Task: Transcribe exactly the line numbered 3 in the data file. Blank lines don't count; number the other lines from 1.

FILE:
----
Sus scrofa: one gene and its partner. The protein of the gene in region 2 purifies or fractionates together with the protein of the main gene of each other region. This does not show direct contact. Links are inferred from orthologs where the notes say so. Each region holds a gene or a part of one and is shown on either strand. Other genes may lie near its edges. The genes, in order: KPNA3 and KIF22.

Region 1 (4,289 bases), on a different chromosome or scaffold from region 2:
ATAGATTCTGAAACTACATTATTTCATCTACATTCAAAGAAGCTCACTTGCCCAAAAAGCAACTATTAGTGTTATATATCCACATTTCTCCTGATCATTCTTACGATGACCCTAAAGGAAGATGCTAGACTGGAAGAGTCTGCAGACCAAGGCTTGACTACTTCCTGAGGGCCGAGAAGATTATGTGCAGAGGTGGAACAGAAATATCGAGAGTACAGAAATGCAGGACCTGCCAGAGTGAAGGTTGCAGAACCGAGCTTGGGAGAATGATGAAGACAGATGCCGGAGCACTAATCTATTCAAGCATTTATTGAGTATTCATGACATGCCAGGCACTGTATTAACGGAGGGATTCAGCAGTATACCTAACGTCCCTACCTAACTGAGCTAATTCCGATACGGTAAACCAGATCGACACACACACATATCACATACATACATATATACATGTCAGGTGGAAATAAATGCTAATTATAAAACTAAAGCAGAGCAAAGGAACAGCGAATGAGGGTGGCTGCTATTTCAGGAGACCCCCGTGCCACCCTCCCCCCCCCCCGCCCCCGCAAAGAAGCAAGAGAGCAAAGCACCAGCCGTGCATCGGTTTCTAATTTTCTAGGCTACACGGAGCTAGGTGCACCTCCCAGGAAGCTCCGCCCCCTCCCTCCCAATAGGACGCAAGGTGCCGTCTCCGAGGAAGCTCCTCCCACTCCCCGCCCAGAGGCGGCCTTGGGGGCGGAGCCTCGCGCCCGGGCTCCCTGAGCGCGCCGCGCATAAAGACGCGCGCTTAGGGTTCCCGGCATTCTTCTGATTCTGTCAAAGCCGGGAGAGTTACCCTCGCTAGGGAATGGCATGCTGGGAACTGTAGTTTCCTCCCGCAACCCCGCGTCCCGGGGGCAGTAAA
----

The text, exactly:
ATAGATTCTGAAACTACATTATTTCATCTACATTCAAAGAAGCTCACTTGCCCAAAAAGCAACTATTAGTGTTATATATCCACATTTCTCCTGATCATTCTTACGATGACCCTAAAGGAAGATGCTAGACTGGAAGAGTCTGCAGACCAAGGCTTGACTACTTCCTGAGGGCCGAGAAGATTATGTGCAGAGGTGGAACAGAAATATCGAGAGTACAGAAATGCAGGACCTGCCAGAGTGAAGGTTGCAGAACCGAGCTTGGGAGAATGATGAAGACAGATGCCGGAGCACTAATCTATTCAAGCATTTATTGAGTATTCATGACATGCCAGGCACTGTATTAACGGAGGGATTCAGCAGTATACCTAACGTCCCTACCTAACTGAGCTAATTCCGATACGGTAAACCAGATCGACACACACACATATCACATACATACATATATACATGTCAGGTGGAAATAAATGCTAATTATAAAACTAAAGCAGAGCAAAGGAACAGCGAATGAGGGTGGCTGCTATTTCAGGAGACCCCCGTGCCACCCTCCCCCCCCCCCGCCCCCGCAAAGAAGCAAGAGAGCAAAGCACCAGCCGTGCATCGGTTTCTAATTTTCTAGGCTACACGGAGCTAGGTGCACCTCCCAGGAAGCTCCGCCCCCTCCCTCCCAATAGGACGCAAGGTGCCGTCTCCGAGGAAGCTCCTCCCACTCCCCGCCCAGAGGCGGCCTTGGGGGCGGAGCCTCGCGCCCGGGCTCCCTGAGCGCGCCGCGCATAAAGACGCGCGCTTAGGGTTCCCGGCATTCTTCTGATTCTGTCAAAGCCGGGAGAGTTACCCTCGCTAGGGAATGGCATGCTGGGAACTGTAGTTTCCTCCCGCAACCCCGCGTCCCGGGGGCAGTAAA